Firstly, I am now unofficially engaged. R and I are wonderfully happy together and I couldn’t imagine my life without him. He’s the one person who, when I want to break and push everyone away, stays and keeps me sane. Well, relatively speaking, anyway.
Speaking of my sanity levels, I am also currently going through therapy for depression and anxiety. I broke down about a month ago right before I was supposed to stand an armed watch. When I realized that I was afraid to arm up because of the things I was thinking, I checked into the hospital and started getting help. I’m not better, even though everyone seems to think I am. I’m afraid that may be a big hurdle for me in terms of getting treatment. I’m doing better at work because I’m finally doing something I enjoy. But my chain of command only really sees me at work, so they don’t know about the way I break down over little things like almost spilling a drink or jokes R sometimes makes (ones that, depending on my mood, I am actually ok with). They don’t know that the other half of me, the real me, is still very broken inside and needs help.
Best news of the day, though, is that I am no longer DCPO. My turnover is done and over with and my relief now does the maintenance. I can now focus on being a technician and my new workout routine.
Which, of course, leads me to my next topic. I plan to work out every Monday, Wednesday, and Friday. This is more because I need to pass my fitness test than anything else. I need to pass it so I can rank up. I don’t particularly want the rank, but it has its benefits. Like, for example, being able to afford an apartment off base that I would be able to go home to my fiancé almost every night and know that we’re the only ones who live there.
Random thought here (interrupting a fairly organized post), but saying fiancé feels weird. Like, on one hand, I’m shocked the phrase can be applied to me and my life. I never thought I’d ever get past the phase where I liked someone and was kinda seeing them. I never once imagined I’d find someone I’d feel I couldn’t live without. Someone I would love so dearly that I would say yes to a proposal before it ever actually happened and without a second thought.
On the other hand, though, I’m ecstatic. I can’t wait to have my last name change and not have anyone be able to tell me we aren’t allowed to be together. I can’t wait to have the world know that I’m his and he’s mine. I need the world to know that I am the luckiest woman in the world.
And the only thing that could make me happier is the day that “fiancé” becomes “husband.”
Ever feel so alone, so broken, that your chest physically hurts? Like, it feels like your heart is literally falling and you’d be lucky if it actually hit the ground because the feeling of falling is just so much more frightening?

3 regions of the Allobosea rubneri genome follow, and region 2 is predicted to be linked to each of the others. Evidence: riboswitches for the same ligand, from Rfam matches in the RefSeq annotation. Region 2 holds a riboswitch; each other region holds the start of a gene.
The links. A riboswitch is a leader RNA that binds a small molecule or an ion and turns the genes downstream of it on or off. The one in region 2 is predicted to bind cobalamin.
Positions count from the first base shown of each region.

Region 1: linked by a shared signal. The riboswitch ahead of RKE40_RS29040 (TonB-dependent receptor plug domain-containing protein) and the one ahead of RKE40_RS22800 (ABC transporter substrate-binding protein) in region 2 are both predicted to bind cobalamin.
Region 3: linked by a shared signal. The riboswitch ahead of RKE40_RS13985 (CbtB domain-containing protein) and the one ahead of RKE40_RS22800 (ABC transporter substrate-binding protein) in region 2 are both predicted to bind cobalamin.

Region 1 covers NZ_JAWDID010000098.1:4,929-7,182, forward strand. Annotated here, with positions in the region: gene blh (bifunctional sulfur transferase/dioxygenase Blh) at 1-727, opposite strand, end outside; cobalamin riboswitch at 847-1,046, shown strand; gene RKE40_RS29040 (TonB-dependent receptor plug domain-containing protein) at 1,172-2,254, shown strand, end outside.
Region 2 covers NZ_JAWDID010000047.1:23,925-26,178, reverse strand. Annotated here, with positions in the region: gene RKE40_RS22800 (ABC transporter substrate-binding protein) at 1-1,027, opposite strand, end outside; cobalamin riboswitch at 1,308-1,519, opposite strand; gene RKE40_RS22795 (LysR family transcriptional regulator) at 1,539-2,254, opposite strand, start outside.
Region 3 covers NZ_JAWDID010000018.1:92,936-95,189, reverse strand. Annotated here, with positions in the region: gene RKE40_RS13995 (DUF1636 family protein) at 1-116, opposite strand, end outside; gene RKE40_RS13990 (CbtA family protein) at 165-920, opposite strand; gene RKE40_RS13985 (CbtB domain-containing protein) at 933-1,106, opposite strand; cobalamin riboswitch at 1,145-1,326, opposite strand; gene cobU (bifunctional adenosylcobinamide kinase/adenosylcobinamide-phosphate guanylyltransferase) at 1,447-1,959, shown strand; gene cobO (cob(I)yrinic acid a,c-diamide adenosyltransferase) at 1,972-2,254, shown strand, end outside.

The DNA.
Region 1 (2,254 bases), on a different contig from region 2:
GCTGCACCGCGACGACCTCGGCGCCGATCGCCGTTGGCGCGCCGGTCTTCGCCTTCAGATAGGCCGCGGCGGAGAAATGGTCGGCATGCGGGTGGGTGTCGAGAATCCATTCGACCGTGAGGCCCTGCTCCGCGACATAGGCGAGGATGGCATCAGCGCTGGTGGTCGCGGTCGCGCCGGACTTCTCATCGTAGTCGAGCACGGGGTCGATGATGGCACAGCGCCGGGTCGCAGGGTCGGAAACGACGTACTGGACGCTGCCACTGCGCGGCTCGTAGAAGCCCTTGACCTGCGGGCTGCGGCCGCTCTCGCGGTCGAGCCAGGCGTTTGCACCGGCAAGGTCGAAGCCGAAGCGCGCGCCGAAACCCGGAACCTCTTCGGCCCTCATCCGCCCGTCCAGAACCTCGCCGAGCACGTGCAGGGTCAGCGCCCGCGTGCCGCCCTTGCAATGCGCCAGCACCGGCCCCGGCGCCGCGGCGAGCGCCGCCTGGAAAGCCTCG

This is multiple times a day for me. I don’t know how to stop it, how to go back to the way things were before Tuesday, when I went to the hospital. I wish I’d never snapped. I wish I’d just kept it all in, never let anyone see just how bad it all hurts. I wish I could keep my heart from falling.
It feels like I’ve broken everything. Everything that was good in my life just hurts. And I know I need help. I’m not going to do anything stupid. I just want it all to go back to the way it was.
I can’t keep living like this and I don’t have a choice but to keep going forward.
I just want time to stop for a while…
And, frankly, I don’t know how to feel about it.
On one hand, it makes me nervous. I mean, clearly he comes from a very well-off family like he says, but… I have so many issues with spending that much money on clothes. Big expenditures to me are gaming systems and tablets and stuff like that. Not one shirt for $300. Granted, he looks absolutely gorgeous in it, but that’s not the point.
On the other hand, I have this strange feeling that I don’t know how to identify. It’s like I’m glad because, if everything works out between the two of us, and I really do think it will, I won’t have to be scared of how I’d live. I wouldn’t have to be afraid that we don’t know if we’re going to make it to the end of the month or we can’t provide for the family we plan to have in the (far) future. And that’s been a very massive fear for me when it comes to having kids. I know what it’s like to go without, to have to find ways to help out, to be the adult. It is such a huge relief to know that I won’t have to struggle for years to put together enough money to comfortably raise a child.